So I was having a particularly clingy morning after a particularly short weekend after a particularly long week, and the husband yet again did not believe me when I told him that his work had fictitiously called me and told me to tell him that he should totally take the day off since he’d been working so hard and they only wanted what was best for him. (He never buys that line, but I keep pitching it.) Since that didn’t work, I turned my attention elsewhere, telling the boychild on the way to school how I needed a playmate to help me put off doing chores I didn’t want to do.
“If I let you stay home with me today, will you play with me?” I asked. “But you have to actually play with me, not say you will and then shut yourself in your room and not come out till suppertime.”
“How much playing?”
“Some. More than a little, but not a lot.”
“Hmmm. What would I have to play?”
“Board games. But ones you like.”
“I don’t like any board games.”
“You could. They don’t all suck. You just don’t wanna play anything.”
“So what do you think?”
“I dunno…I don’t think I can make that kind of a commitment.”
“YOU CAN. YOU TOTALLY CAN AND YOU GOTTA.” (See, that’s where the desperation clingies come out. I don’t know why they do, but they do, and then they subside and we all go about our day.)
“Maybe you should move to Canada,” he helpfully offered after the clingies faded a bit.
“But I don’t want to move to Canada,” I replied.
“Maybe you should try it a few times.”
“I should move to Canada multiple times? Why do I have to do it more than once?”
“To get you used to it. If you keep trying, you’ll probably get to like it.”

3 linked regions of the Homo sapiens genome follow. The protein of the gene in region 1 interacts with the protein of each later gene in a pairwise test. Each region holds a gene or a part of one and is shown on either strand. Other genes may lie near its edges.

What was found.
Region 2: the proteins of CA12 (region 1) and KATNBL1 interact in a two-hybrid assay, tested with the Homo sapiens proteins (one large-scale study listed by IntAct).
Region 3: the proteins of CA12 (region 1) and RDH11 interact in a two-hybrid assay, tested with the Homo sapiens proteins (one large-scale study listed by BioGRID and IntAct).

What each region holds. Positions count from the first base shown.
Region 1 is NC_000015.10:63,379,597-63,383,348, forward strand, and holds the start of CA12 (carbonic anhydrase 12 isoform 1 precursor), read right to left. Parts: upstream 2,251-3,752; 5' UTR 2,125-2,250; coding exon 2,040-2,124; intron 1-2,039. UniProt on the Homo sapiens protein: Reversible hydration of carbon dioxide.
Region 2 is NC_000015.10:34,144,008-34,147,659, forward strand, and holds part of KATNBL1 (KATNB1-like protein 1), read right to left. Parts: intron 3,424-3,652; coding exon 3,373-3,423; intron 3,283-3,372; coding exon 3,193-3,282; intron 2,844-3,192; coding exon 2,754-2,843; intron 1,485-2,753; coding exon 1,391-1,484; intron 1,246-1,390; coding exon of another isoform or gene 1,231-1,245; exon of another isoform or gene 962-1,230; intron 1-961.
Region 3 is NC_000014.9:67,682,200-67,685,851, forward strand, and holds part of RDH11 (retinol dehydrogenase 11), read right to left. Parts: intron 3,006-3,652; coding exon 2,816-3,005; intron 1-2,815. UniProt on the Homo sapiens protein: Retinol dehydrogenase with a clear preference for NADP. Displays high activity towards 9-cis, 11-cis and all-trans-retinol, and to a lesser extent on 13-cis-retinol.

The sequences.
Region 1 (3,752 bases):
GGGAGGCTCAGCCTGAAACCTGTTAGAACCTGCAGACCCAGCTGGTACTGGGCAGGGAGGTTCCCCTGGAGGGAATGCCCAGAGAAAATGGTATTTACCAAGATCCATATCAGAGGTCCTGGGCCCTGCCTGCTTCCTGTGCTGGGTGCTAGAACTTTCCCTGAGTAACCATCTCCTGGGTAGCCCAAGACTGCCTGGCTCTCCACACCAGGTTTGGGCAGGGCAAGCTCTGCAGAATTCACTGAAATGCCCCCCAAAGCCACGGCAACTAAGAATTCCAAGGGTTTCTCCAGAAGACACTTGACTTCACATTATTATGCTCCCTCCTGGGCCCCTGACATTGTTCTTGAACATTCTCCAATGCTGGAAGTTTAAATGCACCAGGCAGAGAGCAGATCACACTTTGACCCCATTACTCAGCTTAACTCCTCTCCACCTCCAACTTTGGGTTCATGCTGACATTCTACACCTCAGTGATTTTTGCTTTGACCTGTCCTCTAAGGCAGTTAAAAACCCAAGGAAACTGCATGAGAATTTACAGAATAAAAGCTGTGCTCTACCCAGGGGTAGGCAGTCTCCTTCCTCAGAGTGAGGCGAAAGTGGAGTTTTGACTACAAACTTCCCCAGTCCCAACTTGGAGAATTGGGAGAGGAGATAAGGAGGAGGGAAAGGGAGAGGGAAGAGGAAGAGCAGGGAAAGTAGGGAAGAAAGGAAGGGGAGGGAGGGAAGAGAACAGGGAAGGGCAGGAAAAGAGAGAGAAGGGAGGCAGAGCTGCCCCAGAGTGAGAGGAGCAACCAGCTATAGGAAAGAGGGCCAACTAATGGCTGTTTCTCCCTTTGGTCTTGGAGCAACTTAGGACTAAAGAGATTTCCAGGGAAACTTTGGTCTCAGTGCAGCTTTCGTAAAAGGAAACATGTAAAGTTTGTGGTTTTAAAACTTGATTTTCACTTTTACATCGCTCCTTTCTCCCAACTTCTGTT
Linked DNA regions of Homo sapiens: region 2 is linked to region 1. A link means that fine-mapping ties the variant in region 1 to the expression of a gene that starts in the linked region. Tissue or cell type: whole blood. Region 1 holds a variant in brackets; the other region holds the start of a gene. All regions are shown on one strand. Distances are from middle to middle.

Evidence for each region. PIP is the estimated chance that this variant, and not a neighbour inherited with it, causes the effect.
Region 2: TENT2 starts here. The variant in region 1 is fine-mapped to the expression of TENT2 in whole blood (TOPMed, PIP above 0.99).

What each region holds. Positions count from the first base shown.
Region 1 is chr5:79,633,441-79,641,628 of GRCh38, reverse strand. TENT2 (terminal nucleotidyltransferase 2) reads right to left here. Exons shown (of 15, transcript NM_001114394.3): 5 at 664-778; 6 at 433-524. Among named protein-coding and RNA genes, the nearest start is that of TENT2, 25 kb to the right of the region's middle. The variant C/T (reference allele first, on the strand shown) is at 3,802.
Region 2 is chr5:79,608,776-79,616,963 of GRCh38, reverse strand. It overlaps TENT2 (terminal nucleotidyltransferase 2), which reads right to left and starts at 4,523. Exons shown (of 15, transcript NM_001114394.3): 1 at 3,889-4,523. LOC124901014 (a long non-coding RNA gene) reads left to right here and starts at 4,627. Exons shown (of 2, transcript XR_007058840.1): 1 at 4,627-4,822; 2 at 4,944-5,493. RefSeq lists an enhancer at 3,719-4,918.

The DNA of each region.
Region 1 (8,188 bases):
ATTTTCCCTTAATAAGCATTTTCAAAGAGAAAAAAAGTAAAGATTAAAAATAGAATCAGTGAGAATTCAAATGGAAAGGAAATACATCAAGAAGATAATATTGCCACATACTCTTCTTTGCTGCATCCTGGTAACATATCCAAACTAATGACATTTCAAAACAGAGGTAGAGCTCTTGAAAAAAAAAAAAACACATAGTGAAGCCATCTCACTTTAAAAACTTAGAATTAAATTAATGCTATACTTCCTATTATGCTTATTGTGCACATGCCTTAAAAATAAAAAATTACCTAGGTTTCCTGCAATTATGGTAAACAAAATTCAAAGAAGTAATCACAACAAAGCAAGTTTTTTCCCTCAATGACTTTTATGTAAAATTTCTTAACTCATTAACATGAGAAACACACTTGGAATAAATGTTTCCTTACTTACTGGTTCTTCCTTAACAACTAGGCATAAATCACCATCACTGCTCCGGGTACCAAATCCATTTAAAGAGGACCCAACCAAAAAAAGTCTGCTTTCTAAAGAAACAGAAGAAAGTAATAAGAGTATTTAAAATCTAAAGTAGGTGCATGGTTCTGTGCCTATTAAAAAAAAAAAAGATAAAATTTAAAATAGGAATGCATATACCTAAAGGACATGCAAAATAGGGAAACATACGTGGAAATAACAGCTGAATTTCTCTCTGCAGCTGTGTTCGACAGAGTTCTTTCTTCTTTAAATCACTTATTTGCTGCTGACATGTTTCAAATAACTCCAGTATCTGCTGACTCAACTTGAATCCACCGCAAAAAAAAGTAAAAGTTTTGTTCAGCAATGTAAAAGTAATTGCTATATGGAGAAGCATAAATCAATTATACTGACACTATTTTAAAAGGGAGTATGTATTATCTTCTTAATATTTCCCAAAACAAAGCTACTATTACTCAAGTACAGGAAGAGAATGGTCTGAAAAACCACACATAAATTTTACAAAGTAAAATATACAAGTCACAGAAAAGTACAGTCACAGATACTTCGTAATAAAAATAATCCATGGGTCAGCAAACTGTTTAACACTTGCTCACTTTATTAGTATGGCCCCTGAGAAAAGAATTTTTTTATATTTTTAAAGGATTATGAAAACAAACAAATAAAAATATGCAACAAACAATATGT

“I sincerely doubt that moving multiple times to Canada will make me like moving to Canada more. Can’t I just visit?”
“No, that’s not long enough. You have to move.”
“Hmmm. I don’t think that’s the best option.” I sighed. “I need to just be able to go out and garden, like a LOT, but the ground is frozen and it’s butt cold and stupid.”
“Maybe you should go to St. Louis to the botanical garden,” he offered.
“DUDE, I totally should! I’d go into the Temperate House where they keep the Moorish Garden and I would hide in the bushes in there at closing time so they’d lock me in and I would get to stay there all the time until, like, June, and then I’d come home.”
“You’d starve,” he said.
“Nope. I’d sneak lots of Pringles and cookies and stuff in with me so I could survive that long. And they’ve got lemon trees in there, so I’d get some fruit and avoid getting scurvy.”
“They’d catch you,” he said.
“Yeah, but I wouldn’t be the only one in there. Somebody official would come up to the bush I was hiding in and say ‘Excuse me, ma’am, but we know you’re in there. You’re allowed to stay. We have an outreach program specifically for stir-crazy gardeners that you’re welcome to take advantage of.’”
“Then I’d find out over time that there were other people hiding in there with me by bumping into them while I moved around at night. Once we found each other, we’d play Scrabble and Yahtzee and stuff with each other all night and have fun and then we’d take naps in the sunbeams during the day. The workers would just cover us up with big palm fronds and fern leaves so we wouldn’t disturb other daytime visitors. And then we’d all go home in June. THAT IS HOW IT WOULD WORK.”
“I think you’ve got it all worked out now. But I can still stay home, right?”
“Nope. Scrabble and Yahtzee is the price of playing hooky, dude.”